Basically the same answer as #1, rephrased.

And on and on down the line, skipping around somewhat, but mostly working down the row.. Everyone gets greeted. Everyone gives basically the same answers, changed slightly, as if we're a class trying desperately to give the answer the teacher is looking for so she'll move on to something else.

Finally, she gets to me and asked me if I think if someone has a motive to lie, does that mean they will?

Try answering that while being prompted to "speak up!" and being stared down by the defendant. It's kinda uncomfortable.

Once the prosecutor is done grilling us, the defense attorney gets her shot. She wanted to talk about what "possession" meant to us all - something tells me that might be a clue as to the charge in the case - and what's reasonable doubt. It's more odd questions with the prospective jurors all stumbling around trying to come up with an answer that will get the attorney to move on to someone else. Or at least that's what I was doing.

Hinting she was done, she then said again, do we realize that just because someone is arrested, it doesn't mean they're guilty? Would we be able to remember that?

After what seemed like forever, the attorneys are satisfied and meet with the judge for a bit. Then they sit at their tables, and the defendant and his attorney whisper, while the prosecutor whispers with the arresting officer. That's followed by more attorney conferences with the judge.

More discussions at the tables, and then the judge announces that they've picked the jury. Anyone not selected, thank you very much for your service and you won't be called again for at least two years.

Now the judge must explain how they're selecting the jury - each attorney has a number of preemptory challenges by which they can exclude someone without stating a reason. They also have an unlimited number of challenges if they're excluding someone because they have a connection to the case. We are not to be offended or upset if we're passed over. Like I would be upset over being passed over for it - I would be very happy.

Jurors selected are called by name, and I'm counting to see if they'll get to me - they need 6 (7 if they take an alternate), and I'm #12.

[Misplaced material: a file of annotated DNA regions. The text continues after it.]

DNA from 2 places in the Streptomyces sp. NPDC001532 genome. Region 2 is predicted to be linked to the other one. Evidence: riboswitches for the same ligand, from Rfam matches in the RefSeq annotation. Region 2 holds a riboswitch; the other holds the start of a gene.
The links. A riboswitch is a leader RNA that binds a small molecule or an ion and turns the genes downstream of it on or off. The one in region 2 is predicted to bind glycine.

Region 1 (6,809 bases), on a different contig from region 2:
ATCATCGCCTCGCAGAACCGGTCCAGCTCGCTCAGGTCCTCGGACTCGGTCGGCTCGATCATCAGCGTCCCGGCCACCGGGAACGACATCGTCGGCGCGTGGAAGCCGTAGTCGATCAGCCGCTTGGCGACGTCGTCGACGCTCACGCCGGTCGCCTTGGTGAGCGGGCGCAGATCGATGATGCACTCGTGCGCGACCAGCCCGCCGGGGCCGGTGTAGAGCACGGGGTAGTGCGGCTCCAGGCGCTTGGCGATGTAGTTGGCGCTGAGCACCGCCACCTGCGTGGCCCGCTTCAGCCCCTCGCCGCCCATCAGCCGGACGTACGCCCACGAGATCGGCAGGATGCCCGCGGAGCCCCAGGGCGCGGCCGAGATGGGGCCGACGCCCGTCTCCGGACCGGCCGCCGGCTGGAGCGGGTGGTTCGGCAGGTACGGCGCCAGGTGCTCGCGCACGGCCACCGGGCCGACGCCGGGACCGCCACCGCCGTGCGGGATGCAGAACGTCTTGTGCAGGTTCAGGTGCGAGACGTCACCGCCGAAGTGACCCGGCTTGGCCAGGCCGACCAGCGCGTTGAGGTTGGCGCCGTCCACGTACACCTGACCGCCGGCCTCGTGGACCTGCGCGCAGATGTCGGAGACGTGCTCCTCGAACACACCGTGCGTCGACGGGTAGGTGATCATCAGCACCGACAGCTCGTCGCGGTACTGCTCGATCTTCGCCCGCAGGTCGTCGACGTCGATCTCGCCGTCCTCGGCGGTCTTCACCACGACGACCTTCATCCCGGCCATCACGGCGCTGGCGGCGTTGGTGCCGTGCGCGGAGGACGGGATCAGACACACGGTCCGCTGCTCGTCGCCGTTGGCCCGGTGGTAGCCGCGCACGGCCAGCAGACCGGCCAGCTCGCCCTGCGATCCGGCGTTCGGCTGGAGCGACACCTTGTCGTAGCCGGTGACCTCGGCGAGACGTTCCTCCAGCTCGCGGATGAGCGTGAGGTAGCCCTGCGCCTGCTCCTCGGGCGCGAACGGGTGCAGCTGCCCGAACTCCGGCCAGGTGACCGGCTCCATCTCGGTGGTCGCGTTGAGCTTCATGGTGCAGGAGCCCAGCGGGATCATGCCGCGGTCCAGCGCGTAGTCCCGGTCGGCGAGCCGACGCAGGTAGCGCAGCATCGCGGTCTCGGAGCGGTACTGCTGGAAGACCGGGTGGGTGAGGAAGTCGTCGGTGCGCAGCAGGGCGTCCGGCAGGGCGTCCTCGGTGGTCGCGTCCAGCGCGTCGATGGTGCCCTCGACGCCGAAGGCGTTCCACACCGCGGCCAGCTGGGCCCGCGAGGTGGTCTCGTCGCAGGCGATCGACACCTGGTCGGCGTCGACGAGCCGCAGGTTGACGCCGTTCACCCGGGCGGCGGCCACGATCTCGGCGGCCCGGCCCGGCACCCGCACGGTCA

Once they get to #8 I realize that they have to take everyone left before me, or pass over me, or I'm on it.

Now it's up to #11 and only one spot to fill. Assuming they don't need an alternate.

#11 is picked. She gives a big sigh, picks up her purse, and makes her way to the jury box.

Only after she's settled does the judge announce that that's it - they're not taking an alternate today so the rest of us are dismissed. Thanks for your service. We're welcome to stay and observe the trial.

Everyone left immediately stands and funnels out of the courtroom. I guess I'll never know if the guy is convicted or not.

And at 10:30 I'm done. Woo-hoo, and yay for that. My civic duty fulfilled, I'm off to enjoy the rest of my day because I'm certainly not going to go into work after I'd told them I'd be gone all day.

It really wasn't a bad experience; the worst part was the painful questioning by the attorneys because most of the questions were so rambly and they added all the social chit-chat that just dragged everything out longer. And most of the prospective jurors (me definitely included) weren't always that good at giving short concise answers. Perhaps because if our answers were too concise the attorneys just asked us what we meant by that, and to please expand on it. It was like some of my high school classes (well, without any of the pressure of thinking I'd be graded on what was taking place).

In some ways I'm disappointed that they didn't get to me so I'd find out if I would have been passed over or not - I'm thinking definitely yes I would have been - I had to raise my hand to most of the judge's questions and some of my answers I thought would have the prosecution going "don't want her!" and other answers would have set the defense attorneys' radar off. But I guess that's something else that I'll never know - would they have wanted me on the jury?

I still think no.